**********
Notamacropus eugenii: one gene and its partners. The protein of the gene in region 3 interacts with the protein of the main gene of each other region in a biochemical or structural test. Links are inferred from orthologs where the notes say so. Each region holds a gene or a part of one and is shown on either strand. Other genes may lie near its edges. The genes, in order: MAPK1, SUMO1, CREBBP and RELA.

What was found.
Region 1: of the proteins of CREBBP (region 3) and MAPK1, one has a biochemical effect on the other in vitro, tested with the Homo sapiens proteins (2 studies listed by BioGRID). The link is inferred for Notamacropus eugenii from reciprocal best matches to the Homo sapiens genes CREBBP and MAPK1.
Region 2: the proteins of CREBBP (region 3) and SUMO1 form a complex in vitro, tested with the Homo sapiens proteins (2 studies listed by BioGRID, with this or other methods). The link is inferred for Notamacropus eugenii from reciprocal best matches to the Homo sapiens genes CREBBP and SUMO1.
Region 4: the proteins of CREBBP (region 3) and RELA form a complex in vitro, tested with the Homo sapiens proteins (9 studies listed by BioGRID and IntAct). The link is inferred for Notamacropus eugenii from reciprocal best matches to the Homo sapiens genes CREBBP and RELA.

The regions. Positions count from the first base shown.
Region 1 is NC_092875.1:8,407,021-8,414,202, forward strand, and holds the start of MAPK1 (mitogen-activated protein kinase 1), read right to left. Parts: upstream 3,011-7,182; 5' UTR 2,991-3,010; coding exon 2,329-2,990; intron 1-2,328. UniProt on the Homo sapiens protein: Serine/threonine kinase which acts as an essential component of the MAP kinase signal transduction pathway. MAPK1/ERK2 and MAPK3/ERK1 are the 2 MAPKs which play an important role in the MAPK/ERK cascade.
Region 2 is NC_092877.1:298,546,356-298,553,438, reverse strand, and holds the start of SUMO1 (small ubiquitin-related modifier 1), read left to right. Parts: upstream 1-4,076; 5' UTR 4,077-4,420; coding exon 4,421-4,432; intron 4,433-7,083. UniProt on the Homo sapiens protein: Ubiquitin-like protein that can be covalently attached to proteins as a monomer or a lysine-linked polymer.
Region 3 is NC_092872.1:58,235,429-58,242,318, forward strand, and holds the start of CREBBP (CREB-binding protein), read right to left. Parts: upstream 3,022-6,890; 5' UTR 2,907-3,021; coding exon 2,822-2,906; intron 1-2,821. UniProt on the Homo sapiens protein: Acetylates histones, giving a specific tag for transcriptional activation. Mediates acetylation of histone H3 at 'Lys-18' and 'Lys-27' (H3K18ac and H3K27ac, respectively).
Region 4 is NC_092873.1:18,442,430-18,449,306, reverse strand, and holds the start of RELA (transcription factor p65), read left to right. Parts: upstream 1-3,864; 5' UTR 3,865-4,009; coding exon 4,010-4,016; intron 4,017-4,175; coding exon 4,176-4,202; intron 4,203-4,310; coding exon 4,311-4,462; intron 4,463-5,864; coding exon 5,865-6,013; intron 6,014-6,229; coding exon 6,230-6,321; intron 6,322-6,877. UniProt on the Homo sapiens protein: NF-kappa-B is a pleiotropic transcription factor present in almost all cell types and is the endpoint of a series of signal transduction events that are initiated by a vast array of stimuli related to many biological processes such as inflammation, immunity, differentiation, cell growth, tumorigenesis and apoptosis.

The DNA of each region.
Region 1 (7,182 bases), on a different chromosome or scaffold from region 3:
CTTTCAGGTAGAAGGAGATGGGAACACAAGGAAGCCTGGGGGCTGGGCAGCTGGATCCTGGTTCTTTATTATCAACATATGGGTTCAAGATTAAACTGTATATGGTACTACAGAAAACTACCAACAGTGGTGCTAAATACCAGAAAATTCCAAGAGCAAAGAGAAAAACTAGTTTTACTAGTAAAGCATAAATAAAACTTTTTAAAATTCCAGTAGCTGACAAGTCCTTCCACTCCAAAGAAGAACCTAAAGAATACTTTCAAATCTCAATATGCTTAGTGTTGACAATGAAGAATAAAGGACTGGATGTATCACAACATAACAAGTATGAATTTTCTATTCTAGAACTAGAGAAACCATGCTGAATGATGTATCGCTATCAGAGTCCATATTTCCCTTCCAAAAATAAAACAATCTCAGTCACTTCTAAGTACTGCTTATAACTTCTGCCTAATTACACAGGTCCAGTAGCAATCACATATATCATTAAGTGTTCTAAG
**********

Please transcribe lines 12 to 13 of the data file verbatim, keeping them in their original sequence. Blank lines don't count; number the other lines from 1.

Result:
Region 1 (7,182 bases), on a different chromosome or scaffold from region 3:
CTTTCAGGTAGAAGGAGATGGGAACACAAGGAAGCCTGGGGGCTGGGCAGCTGGATCCTGGTTCTTTATTATCAACATATGGGTTCAAGATTAAACTGTATATGGTACTACAGAAAACTACCAACAGTGGTGCTAAATACCAGAAAATTCCAAGAGCAAAGAGAAAAACTAGTTTTACTAGTAAAGCATAAATAAAACTTTTTAAAATTCCAGTAGCTGACAAGTCCTTCCACTCCAAAGAAGAACCTAAAGAATACTTTCAAATCTCAATATGCTTAGTGTTGACAATGAAGAATAAAGGACTGGATGTATCACAACATAACAAGTATGAATTTTCTATTCTAGAACTAGAGAAACCATGCTGAATGATGTATCGCTATCAGAGTCCATATTTCCCTTCCAAAAATAAAACAATCTCAGTCACTTCTAAGTACTGCTTATAACTTCTGCCTAATTACACAGGTCCAGTAGCAATCACATATATCATTAAGTGTTCTAAG